Q.Is 60 Degrees F. At Night Too Cold For Flower And Herb Seeds To Germinate?
Hi, As most of us are aware, climate change seems to be an unavoidable fact that we have to live with today. I remember how easy it used to be to get seeds to germinate in containers while they sat on my front porch for a few days. Over the past few seasons, however, I’ve had more failures than successes, and a lot of wasted seed, not to mention wasted time. It seems the nights are too cold in general. It looks like our zone 6 summer might be on the cool side once again, with night time temps running around 55-60 degrees. I could grow some seedlings indoors till big enough to transplant, or leave in a pot, depending on what kind of plants. But I don’t have much space in my home, even if I bought an artificial grow-light kit to help the lighting situation. —— So, any thoughts or advice? I have packets of unused seed, and the time for sowing them is getting short; here we are into early June. —- Thank You
Certified GKH Gardening Expert
Unfortunately, it is true that we are at the mercy of the solar cycles. We can only work around them, as we know and can predict how they will trend. 2019 marked the start of what is known as the "Grand Solar Minimum". This brings about, as you have noticed, generally cooler temperatures.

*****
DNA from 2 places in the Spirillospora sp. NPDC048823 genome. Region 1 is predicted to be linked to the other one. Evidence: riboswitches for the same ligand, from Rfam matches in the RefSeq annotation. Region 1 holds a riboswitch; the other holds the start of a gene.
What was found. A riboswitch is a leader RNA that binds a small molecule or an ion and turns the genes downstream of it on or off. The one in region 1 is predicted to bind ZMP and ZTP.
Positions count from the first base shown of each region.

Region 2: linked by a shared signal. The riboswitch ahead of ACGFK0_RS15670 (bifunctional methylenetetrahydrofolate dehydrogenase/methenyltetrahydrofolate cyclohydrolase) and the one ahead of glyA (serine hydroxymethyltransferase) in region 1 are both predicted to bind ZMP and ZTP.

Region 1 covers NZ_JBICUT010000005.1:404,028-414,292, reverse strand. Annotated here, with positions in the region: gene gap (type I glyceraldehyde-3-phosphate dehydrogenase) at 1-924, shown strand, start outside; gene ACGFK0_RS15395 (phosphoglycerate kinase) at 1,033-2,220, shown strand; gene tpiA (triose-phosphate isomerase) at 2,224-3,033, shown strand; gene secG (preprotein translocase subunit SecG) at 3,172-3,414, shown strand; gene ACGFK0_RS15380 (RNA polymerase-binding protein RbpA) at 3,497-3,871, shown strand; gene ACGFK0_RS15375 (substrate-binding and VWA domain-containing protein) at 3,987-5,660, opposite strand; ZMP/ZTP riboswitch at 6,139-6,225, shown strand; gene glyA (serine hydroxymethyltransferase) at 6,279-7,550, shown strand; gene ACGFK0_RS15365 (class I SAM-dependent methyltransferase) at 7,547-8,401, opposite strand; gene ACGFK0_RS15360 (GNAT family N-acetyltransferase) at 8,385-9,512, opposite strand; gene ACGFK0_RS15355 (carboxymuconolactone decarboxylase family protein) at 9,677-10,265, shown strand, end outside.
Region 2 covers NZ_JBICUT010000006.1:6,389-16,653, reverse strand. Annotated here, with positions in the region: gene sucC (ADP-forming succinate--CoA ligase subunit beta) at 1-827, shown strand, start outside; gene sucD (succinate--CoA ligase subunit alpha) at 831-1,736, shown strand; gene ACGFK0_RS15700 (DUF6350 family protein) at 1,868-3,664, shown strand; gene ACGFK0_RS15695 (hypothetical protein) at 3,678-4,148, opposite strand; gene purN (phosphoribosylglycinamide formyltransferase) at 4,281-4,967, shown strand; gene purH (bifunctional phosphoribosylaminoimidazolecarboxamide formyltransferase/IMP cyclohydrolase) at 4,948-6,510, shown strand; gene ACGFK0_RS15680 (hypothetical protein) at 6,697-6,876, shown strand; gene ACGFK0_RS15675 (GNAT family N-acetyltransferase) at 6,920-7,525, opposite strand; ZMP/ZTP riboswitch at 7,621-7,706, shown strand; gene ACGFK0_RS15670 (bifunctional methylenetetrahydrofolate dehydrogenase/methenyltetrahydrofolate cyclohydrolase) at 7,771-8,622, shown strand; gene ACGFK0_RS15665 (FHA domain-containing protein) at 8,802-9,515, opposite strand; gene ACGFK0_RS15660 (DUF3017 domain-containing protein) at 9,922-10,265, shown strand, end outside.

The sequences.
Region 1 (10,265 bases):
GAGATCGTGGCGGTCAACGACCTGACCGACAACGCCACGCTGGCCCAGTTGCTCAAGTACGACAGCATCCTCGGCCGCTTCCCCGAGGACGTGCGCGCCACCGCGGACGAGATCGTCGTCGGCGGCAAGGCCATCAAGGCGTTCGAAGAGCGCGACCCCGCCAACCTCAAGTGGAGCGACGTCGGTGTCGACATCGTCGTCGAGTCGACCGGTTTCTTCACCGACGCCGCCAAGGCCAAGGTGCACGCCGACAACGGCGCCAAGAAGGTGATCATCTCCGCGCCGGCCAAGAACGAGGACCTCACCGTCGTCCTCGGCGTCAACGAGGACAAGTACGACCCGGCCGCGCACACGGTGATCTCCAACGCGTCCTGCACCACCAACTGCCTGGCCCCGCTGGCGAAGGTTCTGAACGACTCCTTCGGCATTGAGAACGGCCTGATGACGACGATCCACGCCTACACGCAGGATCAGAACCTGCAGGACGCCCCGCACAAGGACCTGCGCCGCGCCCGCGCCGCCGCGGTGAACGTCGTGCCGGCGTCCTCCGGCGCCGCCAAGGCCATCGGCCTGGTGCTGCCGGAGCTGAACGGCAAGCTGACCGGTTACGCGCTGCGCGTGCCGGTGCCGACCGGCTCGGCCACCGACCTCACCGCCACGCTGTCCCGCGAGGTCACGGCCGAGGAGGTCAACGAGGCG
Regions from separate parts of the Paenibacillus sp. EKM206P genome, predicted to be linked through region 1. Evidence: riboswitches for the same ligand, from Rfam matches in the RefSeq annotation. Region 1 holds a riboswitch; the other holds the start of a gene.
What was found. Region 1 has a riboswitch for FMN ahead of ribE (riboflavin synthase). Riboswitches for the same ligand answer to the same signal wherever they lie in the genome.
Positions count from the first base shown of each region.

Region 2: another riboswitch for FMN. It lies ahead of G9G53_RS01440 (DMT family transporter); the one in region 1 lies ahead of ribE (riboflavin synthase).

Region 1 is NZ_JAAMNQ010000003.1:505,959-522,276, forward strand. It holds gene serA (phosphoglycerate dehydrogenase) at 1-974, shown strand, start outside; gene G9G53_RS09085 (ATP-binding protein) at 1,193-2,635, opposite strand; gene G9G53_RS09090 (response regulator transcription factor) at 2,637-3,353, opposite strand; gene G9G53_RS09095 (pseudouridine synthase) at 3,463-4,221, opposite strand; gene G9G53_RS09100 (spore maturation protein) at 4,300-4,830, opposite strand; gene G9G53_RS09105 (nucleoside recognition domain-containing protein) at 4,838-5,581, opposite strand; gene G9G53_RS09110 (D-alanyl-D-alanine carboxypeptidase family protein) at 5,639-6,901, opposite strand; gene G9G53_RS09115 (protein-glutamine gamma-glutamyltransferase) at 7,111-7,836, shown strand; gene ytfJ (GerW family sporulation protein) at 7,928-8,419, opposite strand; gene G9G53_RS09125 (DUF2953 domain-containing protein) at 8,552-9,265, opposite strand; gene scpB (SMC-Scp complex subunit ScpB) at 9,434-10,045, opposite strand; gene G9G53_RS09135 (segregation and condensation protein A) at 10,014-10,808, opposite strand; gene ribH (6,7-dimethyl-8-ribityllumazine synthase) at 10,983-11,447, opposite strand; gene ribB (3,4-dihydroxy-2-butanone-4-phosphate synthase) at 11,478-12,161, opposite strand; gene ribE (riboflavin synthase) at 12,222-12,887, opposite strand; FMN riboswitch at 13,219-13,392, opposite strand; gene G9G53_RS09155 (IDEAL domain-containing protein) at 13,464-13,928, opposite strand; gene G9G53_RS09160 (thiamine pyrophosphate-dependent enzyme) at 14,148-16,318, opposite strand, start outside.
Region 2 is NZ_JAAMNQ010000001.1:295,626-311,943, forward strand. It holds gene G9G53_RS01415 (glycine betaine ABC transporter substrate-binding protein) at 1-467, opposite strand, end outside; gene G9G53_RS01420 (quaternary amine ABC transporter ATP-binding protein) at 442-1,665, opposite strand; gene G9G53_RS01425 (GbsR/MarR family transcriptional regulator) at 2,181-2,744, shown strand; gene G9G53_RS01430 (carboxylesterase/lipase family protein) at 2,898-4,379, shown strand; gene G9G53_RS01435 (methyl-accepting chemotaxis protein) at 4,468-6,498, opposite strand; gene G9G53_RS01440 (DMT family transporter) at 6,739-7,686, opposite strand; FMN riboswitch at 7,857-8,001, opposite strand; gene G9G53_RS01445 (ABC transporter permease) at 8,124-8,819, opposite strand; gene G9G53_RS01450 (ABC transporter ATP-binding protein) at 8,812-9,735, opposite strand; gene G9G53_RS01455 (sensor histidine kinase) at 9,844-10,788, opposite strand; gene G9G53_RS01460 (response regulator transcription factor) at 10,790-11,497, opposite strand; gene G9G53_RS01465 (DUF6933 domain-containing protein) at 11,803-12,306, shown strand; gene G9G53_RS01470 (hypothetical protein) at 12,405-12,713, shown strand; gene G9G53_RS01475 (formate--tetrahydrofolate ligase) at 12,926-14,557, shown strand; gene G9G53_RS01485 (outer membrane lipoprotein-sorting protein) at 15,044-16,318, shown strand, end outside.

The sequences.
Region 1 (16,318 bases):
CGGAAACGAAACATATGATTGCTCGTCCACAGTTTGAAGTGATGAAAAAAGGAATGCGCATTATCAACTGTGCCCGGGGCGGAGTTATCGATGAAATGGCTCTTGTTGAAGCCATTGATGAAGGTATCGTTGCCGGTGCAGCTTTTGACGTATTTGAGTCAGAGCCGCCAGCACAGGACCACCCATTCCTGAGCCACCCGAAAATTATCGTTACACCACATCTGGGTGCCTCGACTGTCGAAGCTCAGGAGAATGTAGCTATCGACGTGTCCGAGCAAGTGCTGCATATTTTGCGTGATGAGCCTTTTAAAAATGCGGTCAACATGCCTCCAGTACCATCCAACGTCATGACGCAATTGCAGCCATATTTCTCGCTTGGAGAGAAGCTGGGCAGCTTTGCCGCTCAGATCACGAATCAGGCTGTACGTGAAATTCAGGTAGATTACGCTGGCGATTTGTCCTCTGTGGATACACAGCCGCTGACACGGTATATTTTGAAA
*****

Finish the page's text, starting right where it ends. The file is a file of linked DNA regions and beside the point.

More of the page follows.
Unfortunately, each large cycle lasts about 400-500 years. Now, with that being said, we do get breaks every 11 or 12 years, or so. Generally, the temperatures will trend upwards during a cycle, but then after 2 or 3 of those, it will drop just a little more than it rose.
For now, You may have to plan for a zone lower, each year. (I try to account for a zone below and a zone above, to accomodate yearly swings, and 12 year averages.)
This may mean keeping indoor seedlings for a few weeks longer, and having emergency plans for cold weather. Still, with that being said, Those temperatures are just perfect for warm season crop germination. I'm afraid that the window for any cool season crops that take awhile has been missed, already.
When you do have to go indoors, try growing on slanted shelves! This can maximize your space by being able to light multiple levels, completely.
Here are some articles that will help: